Legislative Assembly for the ACT: 2003 Week 2 Hansard (4 March) . . Page.. 422 ..
MR HARGREAVES (continuing):
scheme at all-or, at best, it would not have a scheme the community could afford. This is about addressing the emerging impact of terrorism on an aspect of insurance which affects each and every one of us.
Without reinsurance, it is questionable about whether NRMA Insurance-or, for that matter, any other insurance company-would be able to offer compulsory third party insurance at an affordable rate. Further, it is expected that the Australian Prudential Regulation Authority would express concern about a scheme being offered without adequate reinsurance.
Mr Speaker, I commend the bill to the Assembly.
MRS CROSS (10.59): This bill is an amending bill of the Civil Rights (Wrongs) Act 2002 and the Road Transport (General) Act 1999. The purpose of this amendment bill is to provide, in relation to compulsory CTP insurance, a temporary solution to the reaction by the reinsurance market to the events of September 11. The amendments contained in this bill are temporary in nature. They will last for a period of two years, being due to expire on 31 December, 2004.
The bill has two exceptions. These are that someone who commits or promotes an act of terrorism will remain liable to civil action, and that workers compensation entitlements under the Workers Compensation Act 1951-and corresponding to Commonwealth, state and territory laws-will not be affected.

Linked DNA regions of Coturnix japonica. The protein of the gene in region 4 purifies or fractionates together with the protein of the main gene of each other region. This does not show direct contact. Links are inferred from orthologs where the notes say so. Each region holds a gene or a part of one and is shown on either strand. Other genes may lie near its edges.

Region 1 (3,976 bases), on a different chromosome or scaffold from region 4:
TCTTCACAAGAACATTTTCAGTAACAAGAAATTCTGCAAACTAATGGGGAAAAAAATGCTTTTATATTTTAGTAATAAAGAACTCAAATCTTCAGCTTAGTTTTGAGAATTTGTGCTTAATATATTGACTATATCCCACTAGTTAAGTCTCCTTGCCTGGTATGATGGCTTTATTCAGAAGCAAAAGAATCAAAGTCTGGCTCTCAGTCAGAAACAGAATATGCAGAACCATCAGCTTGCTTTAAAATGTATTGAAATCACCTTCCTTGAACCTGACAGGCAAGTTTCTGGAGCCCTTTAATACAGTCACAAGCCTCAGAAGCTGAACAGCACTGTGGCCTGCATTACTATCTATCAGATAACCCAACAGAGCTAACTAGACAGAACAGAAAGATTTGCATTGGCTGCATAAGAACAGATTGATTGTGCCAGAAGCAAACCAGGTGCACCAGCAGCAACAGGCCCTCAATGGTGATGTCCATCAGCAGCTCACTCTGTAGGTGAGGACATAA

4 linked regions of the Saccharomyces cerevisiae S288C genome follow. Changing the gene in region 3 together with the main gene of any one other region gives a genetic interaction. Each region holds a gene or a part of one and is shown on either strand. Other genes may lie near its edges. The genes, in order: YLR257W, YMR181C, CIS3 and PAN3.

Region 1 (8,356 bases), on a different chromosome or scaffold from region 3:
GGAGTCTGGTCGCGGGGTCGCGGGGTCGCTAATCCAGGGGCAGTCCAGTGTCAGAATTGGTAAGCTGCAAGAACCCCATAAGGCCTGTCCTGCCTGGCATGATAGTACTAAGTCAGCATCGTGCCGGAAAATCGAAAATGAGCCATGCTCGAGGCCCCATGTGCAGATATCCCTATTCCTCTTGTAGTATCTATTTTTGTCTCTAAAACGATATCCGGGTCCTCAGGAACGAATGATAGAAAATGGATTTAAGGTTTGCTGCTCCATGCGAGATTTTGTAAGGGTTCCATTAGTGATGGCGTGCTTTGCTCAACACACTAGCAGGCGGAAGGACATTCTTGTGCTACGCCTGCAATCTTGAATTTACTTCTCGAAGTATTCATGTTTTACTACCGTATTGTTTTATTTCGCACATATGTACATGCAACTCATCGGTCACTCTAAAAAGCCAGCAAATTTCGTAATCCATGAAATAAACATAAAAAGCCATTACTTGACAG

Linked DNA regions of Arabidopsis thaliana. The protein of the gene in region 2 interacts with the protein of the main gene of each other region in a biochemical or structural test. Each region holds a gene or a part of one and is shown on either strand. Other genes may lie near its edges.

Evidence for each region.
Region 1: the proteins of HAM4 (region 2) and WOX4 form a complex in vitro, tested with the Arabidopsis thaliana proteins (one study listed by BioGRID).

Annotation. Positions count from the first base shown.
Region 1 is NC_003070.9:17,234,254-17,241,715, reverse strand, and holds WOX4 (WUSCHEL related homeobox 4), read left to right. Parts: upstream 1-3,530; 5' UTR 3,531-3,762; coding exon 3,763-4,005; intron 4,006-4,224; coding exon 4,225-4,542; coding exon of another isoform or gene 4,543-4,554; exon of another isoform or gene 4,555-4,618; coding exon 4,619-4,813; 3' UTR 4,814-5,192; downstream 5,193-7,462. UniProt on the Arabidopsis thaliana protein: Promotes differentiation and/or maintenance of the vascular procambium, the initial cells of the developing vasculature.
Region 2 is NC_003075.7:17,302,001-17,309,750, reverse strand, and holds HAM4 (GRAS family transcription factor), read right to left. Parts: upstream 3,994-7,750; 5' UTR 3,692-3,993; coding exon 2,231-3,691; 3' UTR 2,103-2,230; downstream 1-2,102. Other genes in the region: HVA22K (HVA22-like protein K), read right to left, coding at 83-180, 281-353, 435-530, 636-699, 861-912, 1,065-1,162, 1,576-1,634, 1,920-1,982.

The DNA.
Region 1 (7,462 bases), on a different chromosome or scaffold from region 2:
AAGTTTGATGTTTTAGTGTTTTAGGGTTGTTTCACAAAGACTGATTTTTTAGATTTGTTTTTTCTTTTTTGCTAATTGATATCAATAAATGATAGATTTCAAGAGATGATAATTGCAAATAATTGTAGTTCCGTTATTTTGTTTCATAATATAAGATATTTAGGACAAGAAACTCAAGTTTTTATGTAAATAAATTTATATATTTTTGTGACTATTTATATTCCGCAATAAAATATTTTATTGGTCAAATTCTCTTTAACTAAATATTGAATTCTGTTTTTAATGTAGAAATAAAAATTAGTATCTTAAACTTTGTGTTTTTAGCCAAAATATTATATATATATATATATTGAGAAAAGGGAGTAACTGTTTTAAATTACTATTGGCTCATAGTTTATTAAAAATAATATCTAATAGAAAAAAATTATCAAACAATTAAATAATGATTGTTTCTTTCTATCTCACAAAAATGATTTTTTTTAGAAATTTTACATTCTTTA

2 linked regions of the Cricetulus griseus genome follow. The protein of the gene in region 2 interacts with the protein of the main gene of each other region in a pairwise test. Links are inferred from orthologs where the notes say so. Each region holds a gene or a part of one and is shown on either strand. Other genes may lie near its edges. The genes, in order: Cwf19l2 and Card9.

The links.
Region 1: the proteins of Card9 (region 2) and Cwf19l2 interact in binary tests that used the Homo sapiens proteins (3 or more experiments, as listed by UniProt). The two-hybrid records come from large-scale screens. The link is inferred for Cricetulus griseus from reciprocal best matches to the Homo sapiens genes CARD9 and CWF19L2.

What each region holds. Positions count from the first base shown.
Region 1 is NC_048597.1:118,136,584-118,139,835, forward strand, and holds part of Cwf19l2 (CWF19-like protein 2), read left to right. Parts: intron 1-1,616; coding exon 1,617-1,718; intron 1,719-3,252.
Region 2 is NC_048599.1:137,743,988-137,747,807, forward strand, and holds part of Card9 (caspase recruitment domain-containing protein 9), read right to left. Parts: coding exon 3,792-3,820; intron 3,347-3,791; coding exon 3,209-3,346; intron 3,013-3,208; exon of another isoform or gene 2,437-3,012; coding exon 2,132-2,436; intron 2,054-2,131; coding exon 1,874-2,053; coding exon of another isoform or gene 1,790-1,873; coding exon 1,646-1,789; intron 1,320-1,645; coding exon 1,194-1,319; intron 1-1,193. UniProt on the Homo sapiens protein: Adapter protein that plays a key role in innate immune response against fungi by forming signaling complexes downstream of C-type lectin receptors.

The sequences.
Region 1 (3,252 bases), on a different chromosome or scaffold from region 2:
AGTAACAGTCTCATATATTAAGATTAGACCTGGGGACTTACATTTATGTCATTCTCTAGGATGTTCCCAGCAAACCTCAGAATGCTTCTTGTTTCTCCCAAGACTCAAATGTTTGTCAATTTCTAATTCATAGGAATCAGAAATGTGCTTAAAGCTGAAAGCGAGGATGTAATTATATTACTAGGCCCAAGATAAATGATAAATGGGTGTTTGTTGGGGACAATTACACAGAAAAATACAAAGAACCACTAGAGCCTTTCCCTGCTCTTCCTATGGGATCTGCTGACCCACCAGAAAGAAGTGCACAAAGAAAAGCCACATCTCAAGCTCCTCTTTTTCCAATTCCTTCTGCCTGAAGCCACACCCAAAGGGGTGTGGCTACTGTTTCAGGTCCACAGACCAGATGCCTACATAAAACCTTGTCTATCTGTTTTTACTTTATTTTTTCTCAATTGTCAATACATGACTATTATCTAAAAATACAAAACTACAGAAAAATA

This is a technical bill which has regrettably been made necessary by the existence of global terrorism. No-one could have imagined that Osama bin Laden could have had an effect upon people's third party insurance premiums but, clearly, the necessity of this bill shows otherwise. I support its passage and look forward to the day-as indeed I expect all other members do-when it will no longer be necessary on our statute books.
MR WOOD (Minister for Disability, Housing and Community Services, Minister for Urban Services, Minister for the Arts and Heritage and Minister for Police and Emergency Services) (11.01): A lot has happened since 26 September last year when I moved, in this chamber, that this bill be agreed to in principle. On that occasion, I observed that it was only then-in September 2002-one year after the shocking events of the morning of September 11, 2001, in New York, Washington and over the fields of Pennsylvania, that we fully comprehended the implications of the despicable acts of terror perpetrated by al-Qaeda in the skies over north-eastern USA. Indeed, Mrs Cross has mentioned that some of the outcomes could not be envisaged at that time.
I explained that, as a direct consequence of those far-away events, reinsurance-that is the insurance that insurance companies take out against natural disasters and other catastrophes-had become much more expensive, and harder to obtain for all insurers. I also noted that reinsurance, specifically against acts of terrorism, had become virtually unobtainable for most classes of general insurance, including compulsory third party insurance.
We were all wrong to think, if we did, that we know the full measure of the global problem of terrorism and its likely impact on Australia. To demonstrate this, I need only